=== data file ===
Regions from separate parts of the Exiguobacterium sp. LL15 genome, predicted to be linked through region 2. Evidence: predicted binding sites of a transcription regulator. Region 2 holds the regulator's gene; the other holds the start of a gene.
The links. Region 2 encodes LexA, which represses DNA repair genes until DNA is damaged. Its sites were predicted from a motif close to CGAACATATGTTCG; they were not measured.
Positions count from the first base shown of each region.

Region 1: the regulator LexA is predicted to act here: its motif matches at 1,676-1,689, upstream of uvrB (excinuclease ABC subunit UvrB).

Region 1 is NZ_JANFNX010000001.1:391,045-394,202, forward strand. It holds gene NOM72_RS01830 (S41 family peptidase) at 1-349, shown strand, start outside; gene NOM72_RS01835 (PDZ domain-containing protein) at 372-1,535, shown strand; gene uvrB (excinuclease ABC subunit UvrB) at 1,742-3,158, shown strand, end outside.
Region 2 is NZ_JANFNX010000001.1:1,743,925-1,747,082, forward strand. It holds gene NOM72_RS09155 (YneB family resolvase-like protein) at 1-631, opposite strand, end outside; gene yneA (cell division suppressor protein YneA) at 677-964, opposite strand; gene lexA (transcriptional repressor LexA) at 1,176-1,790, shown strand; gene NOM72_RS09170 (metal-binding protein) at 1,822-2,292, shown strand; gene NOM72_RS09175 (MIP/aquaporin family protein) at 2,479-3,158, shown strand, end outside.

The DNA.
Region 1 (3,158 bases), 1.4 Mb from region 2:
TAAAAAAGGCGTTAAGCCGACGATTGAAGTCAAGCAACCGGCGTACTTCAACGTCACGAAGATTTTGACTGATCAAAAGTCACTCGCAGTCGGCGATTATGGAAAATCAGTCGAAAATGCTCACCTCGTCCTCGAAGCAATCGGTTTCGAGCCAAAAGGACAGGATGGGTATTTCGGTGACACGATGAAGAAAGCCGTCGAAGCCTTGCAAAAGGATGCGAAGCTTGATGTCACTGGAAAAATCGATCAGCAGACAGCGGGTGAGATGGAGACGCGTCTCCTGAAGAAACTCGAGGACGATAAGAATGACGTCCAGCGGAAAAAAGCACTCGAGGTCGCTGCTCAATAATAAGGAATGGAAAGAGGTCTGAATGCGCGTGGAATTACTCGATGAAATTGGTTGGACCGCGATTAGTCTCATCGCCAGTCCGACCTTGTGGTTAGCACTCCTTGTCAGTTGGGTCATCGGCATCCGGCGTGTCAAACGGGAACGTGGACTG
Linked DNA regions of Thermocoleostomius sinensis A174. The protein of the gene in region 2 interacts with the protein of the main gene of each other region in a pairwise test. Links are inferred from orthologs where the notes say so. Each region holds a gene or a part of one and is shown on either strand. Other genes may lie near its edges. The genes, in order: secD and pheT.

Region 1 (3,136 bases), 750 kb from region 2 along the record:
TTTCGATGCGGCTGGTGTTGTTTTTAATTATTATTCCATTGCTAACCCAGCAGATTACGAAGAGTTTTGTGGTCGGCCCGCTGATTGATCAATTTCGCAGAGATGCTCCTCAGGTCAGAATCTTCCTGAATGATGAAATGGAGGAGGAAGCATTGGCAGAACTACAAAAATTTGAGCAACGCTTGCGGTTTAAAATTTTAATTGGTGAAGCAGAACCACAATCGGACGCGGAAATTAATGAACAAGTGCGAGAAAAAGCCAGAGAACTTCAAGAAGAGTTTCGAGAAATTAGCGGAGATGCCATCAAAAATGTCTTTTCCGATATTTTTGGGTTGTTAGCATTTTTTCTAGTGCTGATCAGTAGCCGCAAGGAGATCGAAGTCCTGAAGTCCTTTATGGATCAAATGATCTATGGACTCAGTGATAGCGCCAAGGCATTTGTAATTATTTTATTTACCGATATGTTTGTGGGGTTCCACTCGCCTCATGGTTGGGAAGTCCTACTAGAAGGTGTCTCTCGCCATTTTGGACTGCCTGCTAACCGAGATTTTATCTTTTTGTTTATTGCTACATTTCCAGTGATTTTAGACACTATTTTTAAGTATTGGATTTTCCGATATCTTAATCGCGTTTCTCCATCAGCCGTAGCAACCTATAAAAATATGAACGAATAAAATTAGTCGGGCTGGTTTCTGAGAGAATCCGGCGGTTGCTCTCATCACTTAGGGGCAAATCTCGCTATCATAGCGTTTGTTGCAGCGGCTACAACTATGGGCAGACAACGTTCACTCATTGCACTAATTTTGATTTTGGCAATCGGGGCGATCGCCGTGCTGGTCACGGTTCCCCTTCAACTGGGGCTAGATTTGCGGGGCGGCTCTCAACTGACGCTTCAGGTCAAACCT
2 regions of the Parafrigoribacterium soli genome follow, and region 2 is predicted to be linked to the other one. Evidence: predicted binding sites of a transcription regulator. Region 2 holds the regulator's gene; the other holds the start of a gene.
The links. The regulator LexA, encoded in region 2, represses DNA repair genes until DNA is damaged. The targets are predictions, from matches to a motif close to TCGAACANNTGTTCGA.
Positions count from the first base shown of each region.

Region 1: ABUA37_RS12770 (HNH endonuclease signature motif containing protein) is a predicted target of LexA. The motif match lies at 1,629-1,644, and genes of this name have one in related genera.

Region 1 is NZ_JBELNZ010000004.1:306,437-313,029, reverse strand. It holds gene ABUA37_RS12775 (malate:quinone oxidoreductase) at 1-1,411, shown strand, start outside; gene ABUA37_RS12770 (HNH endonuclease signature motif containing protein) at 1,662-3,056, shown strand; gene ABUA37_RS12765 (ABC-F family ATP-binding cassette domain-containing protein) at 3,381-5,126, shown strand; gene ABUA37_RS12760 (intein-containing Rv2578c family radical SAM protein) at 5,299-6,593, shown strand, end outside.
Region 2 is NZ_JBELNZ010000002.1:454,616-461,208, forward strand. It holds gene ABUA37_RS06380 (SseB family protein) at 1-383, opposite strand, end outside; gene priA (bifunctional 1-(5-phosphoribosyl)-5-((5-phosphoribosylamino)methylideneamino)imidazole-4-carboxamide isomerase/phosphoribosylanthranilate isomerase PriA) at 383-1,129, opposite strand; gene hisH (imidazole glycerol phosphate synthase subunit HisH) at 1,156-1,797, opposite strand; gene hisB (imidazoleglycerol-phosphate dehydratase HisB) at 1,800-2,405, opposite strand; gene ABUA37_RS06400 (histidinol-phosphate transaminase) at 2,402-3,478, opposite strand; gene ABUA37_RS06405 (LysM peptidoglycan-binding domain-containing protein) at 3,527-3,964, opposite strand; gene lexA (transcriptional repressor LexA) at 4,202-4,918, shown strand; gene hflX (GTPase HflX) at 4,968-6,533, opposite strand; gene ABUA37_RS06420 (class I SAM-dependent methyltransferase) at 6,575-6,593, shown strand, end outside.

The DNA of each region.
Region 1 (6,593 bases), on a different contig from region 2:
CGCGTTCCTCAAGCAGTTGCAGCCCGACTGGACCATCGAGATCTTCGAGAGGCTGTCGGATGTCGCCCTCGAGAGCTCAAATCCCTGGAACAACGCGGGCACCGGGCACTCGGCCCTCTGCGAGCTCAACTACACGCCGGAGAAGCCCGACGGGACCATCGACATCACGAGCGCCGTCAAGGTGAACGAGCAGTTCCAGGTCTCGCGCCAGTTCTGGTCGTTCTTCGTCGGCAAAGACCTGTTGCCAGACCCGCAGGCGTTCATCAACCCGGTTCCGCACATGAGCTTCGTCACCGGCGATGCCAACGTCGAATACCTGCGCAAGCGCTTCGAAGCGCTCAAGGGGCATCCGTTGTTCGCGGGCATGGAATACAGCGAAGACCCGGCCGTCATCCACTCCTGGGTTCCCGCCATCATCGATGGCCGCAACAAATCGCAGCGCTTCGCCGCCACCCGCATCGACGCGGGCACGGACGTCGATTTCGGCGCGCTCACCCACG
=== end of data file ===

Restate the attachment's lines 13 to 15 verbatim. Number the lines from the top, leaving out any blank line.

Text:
2 regions of the Parafrigoribacterium soli genome follow, and region 2 is predicted to be linked to the other one. Evidence: predicted binding sites of a transcription regulator. Region 2 holds the regulator's gene; the other holds the start of a gene.
The links. The regulator LexA, encoded in region 2, represses DNA repair genes until DNA is damaged. The targets are predictions, from matches to a motif close to TCGAACANNTGTTCGA.
Positions count from the first base shown of each region.